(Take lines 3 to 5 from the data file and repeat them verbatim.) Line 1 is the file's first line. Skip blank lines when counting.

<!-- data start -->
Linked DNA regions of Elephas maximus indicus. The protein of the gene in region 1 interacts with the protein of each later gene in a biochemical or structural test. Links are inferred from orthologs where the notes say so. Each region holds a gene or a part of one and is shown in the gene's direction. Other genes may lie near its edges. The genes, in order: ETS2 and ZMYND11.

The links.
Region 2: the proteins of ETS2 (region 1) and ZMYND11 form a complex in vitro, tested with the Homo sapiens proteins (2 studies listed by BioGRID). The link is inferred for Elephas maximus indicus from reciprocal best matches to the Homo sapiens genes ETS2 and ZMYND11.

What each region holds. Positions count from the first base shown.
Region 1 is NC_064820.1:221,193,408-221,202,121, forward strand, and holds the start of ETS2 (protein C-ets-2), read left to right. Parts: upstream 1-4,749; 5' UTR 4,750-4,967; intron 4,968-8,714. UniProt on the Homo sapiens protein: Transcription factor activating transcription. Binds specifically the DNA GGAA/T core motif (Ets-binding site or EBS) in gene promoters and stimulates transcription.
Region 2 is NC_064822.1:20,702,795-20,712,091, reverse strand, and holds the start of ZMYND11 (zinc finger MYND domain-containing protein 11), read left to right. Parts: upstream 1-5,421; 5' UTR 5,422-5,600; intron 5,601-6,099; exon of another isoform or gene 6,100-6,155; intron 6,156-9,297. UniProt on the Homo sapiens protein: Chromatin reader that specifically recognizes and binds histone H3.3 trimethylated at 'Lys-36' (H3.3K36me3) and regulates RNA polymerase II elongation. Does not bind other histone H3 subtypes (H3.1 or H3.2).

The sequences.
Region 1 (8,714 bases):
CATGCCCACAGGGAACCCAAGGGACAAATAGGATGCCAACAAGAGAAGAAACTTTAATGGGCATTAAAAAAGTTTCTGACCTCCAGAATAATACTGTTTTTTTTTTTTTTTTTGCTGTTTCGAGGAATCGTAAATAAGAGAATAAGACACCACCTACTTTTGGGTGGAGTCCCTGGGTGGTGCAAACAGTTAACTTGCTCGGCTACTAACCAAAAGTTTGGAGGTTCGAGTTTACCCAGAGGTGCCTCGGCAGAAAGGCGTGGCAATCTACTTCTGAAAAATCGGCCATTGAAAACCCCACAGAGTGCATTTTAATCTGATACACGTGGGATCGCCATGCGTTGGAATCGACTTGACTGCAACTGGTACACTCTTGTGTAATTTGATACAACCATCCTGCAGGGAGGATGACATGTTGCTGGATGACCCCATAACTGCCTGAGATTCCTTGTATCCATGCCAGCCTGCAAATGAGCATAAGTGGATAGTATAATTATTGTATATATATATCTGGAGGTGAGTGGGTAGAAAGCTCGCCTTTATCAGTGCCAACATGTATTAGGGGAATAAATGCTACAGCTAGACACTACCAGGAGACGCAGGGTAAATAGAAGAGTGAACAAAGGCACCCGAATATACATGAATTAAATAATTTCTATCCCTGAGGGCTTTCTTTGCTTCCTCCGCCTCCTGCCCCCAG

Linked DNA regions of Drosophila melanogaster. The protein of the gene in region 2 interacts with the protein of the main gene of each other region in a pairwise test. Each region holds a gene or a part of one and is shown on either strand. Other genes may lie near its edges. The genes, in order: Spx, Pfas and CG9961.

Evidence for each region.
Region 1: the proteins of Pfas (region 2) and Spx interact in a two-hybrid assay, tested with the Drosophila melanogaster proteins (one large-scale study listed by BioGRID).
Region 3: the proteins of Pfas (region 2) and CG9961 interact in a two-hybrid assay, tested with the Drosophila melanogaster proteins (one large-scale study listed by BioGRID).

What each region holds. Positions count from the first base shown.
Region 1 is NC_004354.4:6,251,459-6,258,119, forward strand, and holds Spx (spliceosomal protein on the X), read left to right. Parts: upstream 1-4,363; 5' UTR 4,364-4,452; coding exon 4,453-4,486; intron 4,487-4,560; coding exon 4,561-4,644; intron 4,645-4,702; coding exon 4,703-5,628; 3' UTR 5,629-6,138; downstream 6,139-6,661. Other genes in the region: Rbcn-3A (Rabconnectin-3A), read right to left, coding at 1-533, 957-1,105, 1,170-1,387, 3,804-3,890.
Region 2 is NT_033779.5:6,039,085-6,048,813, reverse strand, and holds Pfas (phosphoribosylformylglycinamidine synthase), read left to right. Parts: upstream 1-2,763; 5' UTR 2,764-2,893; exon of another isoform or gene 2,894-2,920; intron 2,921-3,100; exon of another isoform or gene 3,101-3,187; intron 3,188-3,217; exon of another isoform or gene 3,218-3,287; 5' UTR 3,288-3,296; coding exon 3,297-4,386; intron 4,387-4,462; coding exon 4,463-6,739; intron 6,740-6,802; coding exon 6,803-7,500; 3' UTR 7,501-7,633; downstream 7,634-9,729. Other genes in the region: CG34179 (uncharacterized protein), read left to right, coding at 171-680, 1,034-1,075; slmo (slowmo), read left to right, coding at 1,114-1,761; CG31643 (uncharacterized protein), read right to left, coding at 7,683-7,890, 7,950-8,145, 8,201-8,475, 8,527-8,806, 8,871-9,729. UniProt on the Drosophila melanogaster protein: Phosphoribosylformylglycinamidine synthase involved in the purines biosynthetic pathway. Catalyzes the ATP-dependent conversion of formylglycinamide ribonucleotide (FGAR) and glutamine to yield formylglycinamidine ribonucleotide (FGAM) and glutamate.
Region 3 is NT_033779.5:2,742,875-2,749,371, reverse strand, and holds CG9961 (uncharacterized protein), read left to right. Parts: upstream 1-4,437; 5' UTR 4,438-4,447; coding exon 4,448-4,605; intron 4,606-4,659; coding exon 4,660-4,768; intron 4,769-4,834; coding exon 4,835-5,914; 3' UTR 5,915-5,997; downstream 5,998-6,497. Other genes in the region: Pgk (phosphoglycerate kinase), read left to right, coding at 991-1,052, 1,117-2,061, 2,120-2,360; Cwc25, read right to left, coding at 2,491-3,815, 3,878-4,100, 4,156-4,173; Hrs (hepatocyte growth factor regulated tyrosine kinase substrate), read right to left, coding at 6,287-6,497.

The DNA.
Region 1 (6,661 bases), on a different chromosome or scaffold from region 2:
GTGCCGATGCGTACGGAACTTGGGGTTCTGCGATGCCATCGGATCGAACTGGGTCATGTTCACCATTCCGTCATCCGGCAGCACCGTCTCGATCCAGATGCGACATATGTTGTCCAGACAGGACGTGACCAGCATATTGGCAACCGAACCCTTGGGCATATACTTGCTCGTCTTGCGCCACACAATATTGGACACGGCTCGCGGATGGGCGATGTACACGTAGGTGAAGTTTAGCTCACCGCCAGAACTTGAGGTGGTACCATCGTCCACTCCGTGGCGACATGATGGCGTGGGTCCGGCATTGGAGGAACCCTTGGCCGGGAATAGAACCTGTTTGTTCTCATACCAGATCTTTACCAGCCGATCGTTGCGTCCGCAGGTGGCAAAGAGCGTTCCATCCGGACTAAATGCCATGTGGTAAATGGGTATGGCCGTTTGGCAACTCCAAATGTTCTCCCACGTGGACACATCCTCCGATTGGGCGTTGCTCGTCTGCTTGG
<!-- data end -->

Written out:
Region 2: the proteins of ETS2 (region 1) and ZMYND11 form a complex in vitro, tested with the Homo sapiens proteins (2 studies listed by BioGRID). The link is inferred for Elephas maximus indicus from reciprocal best matches to the Homo sapiens genes ETS2 and ZMYND11.

What each region holds. Positions count from the first base shown.
Region 1 is NC_064820.1:221,193,408-221,202,121, forward strand, and holds the start of ETS2 (protein C-ets-2), read left to right. Parts: upstream 1-4,749; 5' UTR 4,750-4,967; intron 4,968-8,714. UniProt on the Homo sapiens protein: Transcription factor activating transcription. Binds specifically the DNA GGAA/T core motif (Ets-binding site or EBS) in gene promoters and stimulates transcription.